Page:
The size of the board is up to the discretion of the shareholders. Generally, you want to avoid an unwieldy number of directors or an even number of directors (to avoid deadlock). The board should meet on a regular basis. After filing the incorporation papers with the Secretary of State, the board needs to adopt organizational resolutions (either at a meeting or by unanimous written consent). These organizational resolutions concern preliminary matters for properly establishing the corporation, as described in the following section.
Initial Actions by the Board of Directors
The board of directors can accomplish the organizational resolutions of the corporation by adopting them in a meeting that they call in accordance with the corporation’s bylaws or by unanimous written consent. Generally, the directors authorize the following:
- Issuing securities and granting warrants, options, or other rights to purchase securities
- Adopting a stock option plan
- Amending the Articles of Incorporation or bylaws
- Entering into major contracts, leases, or other obligations
- Declaring distributions, dividends, or stock splits
- Borrowing significant sums and providing security for loans
- Entering into Employment Agreements with key employees
- Electing officers of the company and setting or changing their compensation and terms of employment
- Adopting or amending employee benefit plans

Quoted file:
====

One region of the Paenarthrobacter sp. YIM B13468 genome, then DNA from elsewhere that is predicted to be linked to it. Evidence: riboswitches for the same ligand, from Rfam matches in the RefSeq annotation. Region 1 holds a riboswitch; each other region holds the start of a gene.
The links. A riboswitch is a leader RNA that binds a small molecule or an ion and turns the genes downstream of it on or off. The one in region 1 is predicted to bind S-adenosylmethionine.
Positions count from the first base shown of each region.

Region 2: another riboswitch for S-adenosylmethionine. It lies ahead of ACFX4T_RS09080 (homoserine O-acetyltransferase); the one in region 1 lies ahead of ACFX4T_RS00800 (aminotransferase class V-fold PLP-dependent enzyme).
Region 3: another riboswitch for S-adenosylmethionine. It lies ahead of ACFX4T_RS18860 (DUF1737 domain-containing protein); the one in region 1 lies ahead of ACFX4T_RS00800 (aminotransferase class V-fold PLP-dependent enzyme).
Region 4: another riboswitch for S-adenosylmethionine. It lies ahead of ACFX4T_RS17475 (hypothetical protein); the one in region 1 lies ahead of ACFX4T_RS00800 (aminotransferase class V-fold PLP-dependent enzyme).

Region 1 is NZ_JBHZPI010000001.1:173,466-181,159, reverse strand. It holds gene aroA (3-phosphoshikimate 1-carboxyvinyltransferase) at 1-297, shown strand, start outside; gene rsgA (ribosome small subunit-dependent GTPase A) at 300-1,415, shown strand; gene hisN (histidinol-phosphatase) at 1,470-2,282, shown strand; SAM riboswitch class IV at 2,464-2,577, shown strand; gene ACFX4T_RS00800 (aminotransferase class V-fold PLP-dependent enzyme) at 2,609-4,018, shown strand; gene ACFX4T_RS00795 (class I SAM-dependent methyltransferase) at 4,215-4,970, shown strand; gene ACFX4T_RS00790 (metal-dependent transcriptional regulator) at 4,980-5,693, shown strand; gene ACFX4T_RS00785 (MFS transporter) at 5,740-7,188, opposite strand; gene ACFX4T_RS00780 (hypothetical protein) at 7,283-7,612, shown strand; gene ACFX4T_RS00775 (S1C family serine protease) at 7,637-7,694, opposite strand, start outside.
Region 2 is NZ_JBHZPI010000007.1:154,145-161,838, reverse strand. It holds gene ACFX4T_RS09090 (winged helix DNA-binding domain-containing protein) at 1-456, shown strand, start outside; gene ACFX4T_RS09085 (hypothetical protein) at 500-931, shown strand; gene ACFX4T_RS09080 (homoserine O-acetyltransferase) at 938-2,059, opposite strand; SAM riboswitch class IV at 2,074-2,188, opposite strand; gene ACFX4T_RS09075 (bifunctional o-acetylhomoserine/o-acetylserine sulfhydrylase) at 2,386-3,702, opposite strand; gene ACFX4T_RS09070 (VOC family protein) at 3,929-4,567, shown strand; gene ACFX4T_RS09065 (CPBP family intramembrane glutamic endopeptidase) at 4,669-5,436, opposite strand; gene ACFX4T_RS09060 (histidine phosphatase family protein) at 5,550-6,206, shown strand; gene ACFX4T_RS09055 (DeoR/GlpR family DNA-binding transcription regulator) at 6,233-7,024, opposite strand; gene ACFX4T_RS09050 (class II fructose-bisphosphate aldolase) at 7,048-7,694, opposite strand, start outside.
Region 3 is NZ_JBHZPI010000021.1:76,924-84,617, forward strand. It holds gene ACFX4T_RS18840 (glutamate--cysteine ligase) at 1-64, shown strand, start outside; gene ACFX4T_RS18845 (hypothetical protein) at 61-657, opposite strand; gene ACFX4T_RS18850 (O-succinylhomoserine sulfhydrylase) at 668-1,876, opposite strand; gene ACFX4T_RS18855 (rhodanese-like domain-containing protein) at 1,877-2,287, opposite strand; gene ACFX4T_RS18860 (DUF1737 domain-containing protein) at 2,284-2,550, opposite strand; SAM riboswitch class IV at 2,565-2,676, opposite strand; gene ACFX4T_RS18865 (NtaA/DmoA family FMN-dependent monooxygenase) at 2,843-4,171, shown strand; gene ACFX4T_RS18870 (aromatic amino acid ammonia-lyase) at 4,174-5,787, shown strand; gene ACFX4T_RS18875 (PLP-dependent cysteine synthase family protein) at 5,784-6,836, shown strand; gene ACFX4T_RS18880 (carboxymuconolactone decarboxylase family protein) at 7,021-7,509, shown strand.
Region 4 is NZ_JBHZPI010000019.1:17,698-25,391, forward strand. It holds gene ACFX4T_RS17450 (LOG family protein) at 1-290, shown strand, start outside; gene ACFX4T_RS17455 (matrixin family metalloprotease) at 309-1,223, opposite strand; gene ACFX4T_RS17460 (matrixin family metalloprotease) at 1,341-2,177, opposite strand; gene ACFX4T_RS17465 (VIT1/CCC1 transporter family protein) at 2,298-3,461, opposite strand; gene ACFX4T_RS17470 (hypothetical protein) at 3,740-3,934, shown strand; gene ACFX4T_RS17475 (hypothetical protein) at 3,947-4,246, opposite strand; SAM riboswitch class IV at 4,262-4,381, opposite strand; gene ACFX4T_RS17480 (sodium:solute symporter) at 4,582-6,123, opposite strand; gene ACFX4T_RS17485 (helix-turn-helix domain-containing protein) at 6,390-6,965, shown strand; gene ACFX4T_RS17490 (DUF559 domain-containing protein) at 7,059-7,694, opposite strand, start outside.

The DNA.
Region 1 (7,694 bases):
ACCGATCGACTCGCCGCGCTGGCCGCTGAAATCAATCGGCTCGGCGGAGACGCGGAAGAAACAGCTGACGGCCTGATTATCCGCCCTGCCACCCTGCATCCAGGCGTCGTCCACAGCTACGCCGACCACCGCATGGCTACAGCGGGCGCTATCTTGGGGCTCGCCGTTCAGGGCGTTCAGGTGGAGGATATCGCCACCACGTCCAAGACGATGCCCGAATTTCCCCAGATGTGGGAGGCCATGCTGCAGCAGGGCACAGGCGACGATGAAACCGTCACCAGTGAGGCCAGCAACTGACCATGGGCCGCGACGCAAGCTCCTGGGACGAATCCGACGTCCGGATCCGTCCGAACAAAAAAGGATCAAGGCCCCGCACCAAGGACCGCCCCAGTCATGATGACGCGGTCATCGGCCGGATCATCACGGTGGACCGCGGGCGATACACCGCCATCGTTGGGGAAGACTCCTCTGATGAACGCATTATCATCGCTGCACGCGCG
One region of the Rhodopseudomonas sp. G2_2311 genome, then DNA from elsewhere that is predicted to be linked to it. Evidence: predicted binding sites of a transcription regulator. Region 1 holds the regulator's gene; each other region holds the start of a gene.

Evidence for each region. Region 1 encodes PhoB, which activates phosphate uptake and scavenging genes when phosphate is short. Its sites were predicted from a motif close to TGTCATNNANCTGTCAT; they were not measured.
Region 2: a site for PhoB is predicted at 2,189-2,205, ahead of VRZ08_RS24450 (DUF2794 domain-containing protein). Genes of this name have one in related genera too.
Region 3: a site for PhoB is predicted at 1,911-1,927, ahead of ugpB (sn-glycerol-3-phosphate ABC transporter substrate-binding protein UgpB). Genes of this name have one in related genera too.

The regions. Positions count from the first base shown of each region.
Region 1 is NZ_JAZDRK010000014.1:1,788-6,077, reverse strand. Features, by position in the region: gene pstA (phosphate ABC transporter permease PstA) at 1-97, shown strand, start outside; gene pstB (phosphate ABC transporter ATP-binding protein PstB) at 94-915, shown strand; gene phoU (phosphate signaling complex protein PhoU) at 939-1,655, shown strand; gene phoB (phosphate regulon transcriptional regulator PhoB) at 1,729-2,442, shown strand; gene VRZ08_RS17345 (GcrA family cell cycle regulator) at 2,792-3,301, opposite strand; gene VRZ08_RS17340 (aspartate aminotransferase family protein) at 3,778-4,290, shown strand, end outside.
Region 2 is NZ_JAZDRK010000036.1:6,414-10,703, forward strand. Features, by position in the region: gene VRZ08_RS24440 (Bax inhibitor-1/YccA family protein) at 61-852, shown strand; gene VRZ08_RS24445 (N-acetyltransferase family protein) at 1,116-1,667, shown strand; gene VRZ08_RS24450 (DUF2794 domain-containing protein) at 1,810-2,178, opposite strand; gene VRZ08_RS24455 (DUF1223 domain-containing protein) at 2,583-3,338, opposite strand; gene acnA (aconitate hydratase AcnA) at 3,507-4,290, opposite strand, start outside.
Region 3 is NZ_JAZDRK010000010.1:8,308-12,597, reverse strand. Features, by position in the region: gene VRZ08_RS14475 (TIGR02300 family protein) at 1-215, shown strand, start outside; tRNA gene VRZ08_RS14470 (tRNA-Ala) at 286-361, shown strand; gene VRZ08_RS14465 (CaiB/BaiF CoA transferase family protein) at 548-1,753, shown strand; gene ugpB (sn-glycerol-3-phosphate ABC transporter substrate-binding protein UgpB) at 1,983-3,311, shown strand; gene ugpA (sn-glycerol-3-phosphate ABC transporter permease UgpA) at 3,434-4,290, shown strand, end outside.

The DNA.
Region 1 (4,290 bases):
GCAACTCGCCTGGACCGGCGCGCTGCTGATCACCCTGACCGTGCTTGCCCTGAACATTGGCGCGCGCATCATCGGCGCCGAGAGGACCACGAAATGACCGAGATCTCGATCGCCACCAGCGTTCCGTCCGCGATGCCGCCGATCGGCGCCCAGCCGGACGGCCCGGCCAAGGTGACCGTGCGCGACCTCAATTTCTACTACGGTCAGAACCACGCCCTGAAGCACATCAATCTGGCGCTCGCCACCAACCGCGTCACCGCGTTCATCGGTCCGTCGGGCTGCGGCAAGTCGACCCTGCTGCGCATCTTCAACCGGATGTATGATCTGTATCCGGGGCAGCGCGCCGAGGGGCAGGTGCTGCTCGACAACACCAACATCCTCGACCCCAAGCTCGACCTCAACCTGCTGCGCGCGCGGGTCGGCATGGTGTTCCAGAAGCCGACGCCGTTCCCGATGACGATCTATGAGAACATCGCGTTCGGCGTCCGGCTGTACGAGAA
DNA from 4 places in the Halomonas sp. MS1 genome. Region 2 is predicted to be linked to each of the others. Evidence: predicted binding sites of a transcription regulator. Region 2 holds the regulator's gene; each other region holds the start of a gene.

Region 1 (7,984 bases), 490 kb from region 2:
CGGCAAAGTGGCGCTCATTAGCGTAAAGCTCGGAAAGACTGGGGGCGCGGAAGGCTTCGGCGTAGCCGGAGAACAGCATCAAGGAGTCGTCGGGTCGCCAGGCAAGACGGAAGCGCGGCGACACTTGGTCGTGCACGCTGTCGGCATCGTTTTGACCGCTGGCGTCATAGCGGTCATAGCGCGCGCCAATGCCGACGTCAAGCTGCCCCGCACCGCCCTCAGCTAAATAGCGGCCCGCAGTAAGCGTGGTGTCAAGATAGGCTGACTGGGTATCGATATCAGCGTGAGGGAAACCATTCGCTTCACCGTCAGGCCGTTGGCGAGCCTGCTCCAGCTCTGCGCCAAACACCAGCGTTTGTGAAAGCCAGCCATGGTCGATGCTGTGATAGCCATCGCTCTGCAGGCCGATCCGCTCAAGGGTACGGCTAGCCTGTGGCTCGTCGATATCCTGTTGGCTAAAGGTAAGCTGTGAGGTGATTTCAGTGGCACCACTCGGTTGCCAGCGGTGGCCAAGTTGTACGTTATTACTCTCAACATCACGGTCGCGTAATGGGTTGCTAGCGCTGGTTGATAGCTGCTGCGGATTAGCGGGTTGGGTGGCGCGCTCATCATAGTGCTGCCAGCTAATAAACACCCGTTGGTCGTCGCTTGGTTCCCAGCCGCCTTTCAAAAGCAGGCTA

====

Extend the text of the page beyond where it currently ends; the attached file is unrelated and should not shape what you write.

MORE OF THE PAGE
- Calling shareholders meetings
- Buying or selling significant assets
- Adopting company policies
The founders of the business typically buy stock in the company and are the first shareholders. Later on, investors can contribute money or other assets and also become shareholders.
Various actions of the corporation require action by the shareholders, and these actions must be reflected in minutes of meetings or by appropriate written consents. A corporation is typically required to hold annual meetings of shareholders, the principal purpose of which is to elect the members of the board of directors.
Some of the actions for which shareholder approval may be required or desirable include the following:
- Merger or reorganization of the corporation
- Amendment to the Articles of Incorporation
- Amendment of the bylaws (other than an amendment settling the exact number of directors within the range established by the bylaws or Articles of Incorporation)
- Sale or transfer of all or substantially all of the corporation’s assets
- Approval of contracts with interested directors
- Issuance of certain securities
- Adoption of stock option plans
- Dissolution or winding up of the corporation